Single-sex classes encourage women’s leadership

Jovel Queirolo
Managing Editor

Single-sex education provides a comfortable and less awkward environment for girls to be themselves as they grow into women while removing social competition during their teen years.

Competition for male attention is virtually nonexistent in Convent classrooms. Sally doesn’t have to fight Jane to be lab partners with Mark. No guy-girl flirting goes on in Convent’s halls. Class time is not spent gazing at the back of some dreamy boy’s head.

Boy drama carried into school is hard if not impossible to prevent. The presence of awkward teenage relationships still exists, but not to the extent where couples are making out in the hallway or breaking up. Boys cannot physically be a distraction. With no boys around, Convent girls don’t necessarily dress to impress — some don’t wear makeup, some don’t shave their legs everyday and still others wear their shapeless, unflattering school sport hoodies for warmth, not fashion.

For some high school girls, guys in the classroom may feel intimidating, leading them not to speak up. Society has and continues to celebrate men’s leadership, yet CSH celebrates women. Women fill all student leadership positions. The student body president is a girl. All the star athletes are girls. The editor-in-chief of the newspaper is a girl.

When a teacher asks a question in class, it’s always a girl that answers. If a student’s computer isn’t working and she’s looking for another student’s help, she asks a girl. No turning to a guy for help with math or something mechanical. At Convent, all the math geeks and physics geniuses are girls.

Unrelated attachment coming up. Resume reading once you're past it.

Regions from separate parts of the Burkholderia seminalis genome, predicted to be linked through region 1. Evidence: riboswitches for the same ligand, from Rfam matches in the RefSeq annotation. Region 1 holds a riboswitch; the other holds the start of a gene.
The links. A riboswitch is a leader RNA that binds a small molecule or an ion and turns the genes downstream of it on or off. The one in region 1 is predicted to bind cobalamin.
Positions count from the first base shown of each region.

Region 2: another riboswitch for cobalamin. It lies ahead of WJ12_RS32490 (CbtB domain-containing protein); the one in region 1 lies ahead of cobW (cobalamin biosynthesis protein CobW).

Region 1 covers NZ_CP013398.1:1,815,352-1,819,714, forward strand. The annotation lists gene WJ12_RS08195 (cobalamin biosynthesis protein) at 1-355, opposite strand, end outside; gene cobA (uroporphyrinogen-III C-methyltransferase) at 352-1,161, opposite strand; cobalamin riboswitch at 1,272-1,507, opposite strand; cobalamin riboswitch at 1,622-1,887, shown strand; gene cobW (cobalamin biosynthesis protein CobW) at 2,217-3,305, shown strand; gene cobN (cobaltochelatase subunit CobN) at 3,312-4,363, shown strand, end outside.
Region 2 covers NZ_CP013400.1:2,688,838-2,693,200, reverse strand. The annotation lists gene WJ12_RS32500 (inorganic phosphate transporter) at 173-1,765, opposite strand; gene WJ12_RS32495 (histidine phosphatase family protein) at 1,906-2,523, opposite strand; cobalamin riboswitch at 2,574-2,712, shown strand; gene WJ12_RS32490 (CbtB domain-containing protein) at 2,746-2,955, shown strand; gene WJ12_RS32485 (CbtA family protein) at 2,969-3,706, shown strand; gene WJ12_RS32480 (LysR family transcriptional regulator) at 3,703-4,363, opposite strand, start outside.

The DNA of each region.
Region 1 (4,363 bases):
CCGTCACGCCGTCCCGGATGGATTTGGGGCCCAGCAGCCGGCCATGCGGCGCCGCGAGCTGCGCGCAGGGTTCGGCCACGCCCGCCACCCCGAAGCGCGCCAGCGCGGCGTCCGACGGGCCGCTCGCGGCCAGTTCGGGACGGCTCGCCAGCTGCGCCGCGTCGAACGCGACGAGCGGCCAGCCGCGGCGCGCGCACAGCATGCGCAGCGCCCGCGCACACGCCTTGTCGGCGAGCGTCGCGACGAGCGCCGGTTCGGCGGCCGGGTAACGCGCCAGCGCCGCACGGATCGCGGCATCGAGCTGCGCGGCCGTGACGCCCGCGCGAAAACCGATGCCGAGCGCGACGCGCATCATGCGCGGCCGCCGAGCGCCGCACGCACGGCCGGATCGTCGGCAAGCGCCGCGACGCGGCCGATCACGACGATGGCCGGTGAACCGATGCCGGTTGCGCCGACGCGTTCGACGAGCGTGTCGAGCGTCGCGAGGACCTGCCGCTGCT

This kind of educational environment may contribute to the fact that nearly 60 percent of women graduates of independent single-sex schools rate themselves “above average” with regard to intellectual self-confidence — a much higher percentage compared to girls at coeducational schools both independent and public, according to a report by the National Coalition of Girls’ Schools.

Some seniors say they are tired of a tight-knit, dramatic community that occasionally stifles. They say they’re ready to integrate back into normal male-dominated society, but encourage underclassmen to be grateful for the encouragement, opportunities and a place to develop confidence in a single-sex environment for the last four years.

Convent’s school Web site says the school has been “dedicated to the education of young women and their intellectual, spiritual and social development since 1887.”

The school’s commitment to women’s leadership and education sets CSH apart from any other local co-ed school because it is a safe environment for young women to grow as leaders and thinkers. Single-sex education reflects and spurs the changing role of confident women in society.

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